Brokers trade Hermès for H & M

<span style="font-style: italic;">A look at agents' and execs' bigger workloads, shrinking pay</span>

Not too long ago, New York City real estate brokers were fixtures at upscale restaurants and, frequently, the buyers of the flashy homes they marketed. Nowadays, many are trading Hermès for H & M and scaling back their lavish lifestyles.

And while most brokers are euphoric that a tough winter has yielded to a recent flurry of sales and rental transactions, industry insiders say the current uptick is raising false hope that business might return to levels seen in recent years. In reality, those days — along with the easy cash and flexible schedules that went with them — are long gone, and unlikely to return anytime soon. With mortgages still difficult to obtain and unemployment rising, experts say the uptick is temporary, the result of pent-up demand after the winter doldrums.

“You have to work harder today to make the same or less money than you had before,” said Barak Dunayer, president of Barak Realty. “You just have to roll up your sleeves and get your hands dirty. If it means you can’t go to the Hamptons on the weekends, so be it.”

Flush times

At the height of the boom, becoming a real estate agent in the city was viewed as a shortcut to a hefty paycheck, often with little experience or training required. A new agent could expect to make $50,000 to $60,000 in their first year, and then double that by the second year, Dunayer said.

Among more seasoned agents, average yearly take-home pay ranged from $120,000 to $200,000, he said, with top producers making much more. In 2003, Michael Shvo, the then-top-grossing broker at Prudential Douglas Elliman, reportedly netted over $300 million in sales. With a 3 percent commission for each deal, that’s a lot of cash, and Shvo accordingly became known for his Brioni suits and condos at the Grand Millennium, 15 Broad Street and the Time Warner Center.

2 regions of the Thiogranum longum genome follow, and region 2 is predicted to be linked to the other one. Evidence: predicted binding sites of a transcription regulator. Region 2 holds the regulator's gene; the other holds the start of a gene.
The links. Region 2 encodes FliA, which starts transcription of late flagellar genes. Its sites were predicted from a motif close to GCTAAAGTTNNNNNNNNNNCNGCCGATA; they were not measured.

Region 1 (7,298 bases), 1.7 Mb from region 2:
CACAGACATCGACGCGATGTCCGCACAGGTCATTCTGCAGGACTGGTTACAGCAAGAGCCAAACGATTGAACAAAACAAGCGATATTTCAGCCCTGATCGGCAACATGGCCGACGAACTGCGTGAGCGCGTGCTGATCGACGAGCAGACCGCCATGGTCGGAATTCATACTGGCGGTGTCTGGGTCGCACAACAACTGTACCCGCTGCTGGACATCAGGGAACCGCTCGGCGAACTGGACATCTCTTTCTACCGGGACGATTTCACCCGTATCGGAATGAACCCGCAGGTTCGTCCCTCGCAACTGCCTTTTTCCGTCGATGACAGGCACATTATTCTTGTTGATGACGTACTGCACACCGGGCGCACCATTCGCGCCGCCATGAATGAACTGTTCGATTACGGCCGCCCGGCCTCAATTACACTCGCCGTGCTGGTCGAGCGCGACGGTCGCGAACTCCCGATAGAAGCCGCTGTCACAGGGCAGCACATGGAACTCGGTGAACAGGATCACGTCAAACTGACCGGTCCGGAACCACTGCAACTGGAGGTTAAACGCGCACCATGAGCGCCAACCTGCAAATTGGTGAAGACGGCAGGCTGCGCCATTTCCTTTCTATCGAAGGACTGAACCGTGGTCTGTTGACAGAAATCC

Meanwhile, in March, the New York Times reported that superbroker Dolly Lenz, who for years had dined at Four Seasons on East 52nd Street several times a week, had virtually stopped coming in.

High sale prices helped even mediocre agents take home a fat paycheck, sometimes by doing only a few deals a year.

“There were a lot of agents who would just get lucky and get a $1.5 million deal,” said Claudia Saez-Fromm, the COO of residential brokerage Mark David & Company.

As brokers began leading the lifestyles that matched their high incomes, lawyers and MBAs began eschewing more traditional career paths to become real estate agents, said Nikki Field, a senior vice president at Sotheby’s International Realty.

“These people had extraordinary backgrounds,” she said. “But there was more money to be made here. They looked at those income averages and saw real estate as a strong means of income.”

Sales stop

That all came to a halt when Lehman Brothers collapsed last September. With sales transactions down by half, agents saw a sudden drop in their incomes, since most are paid almost entirely by commission.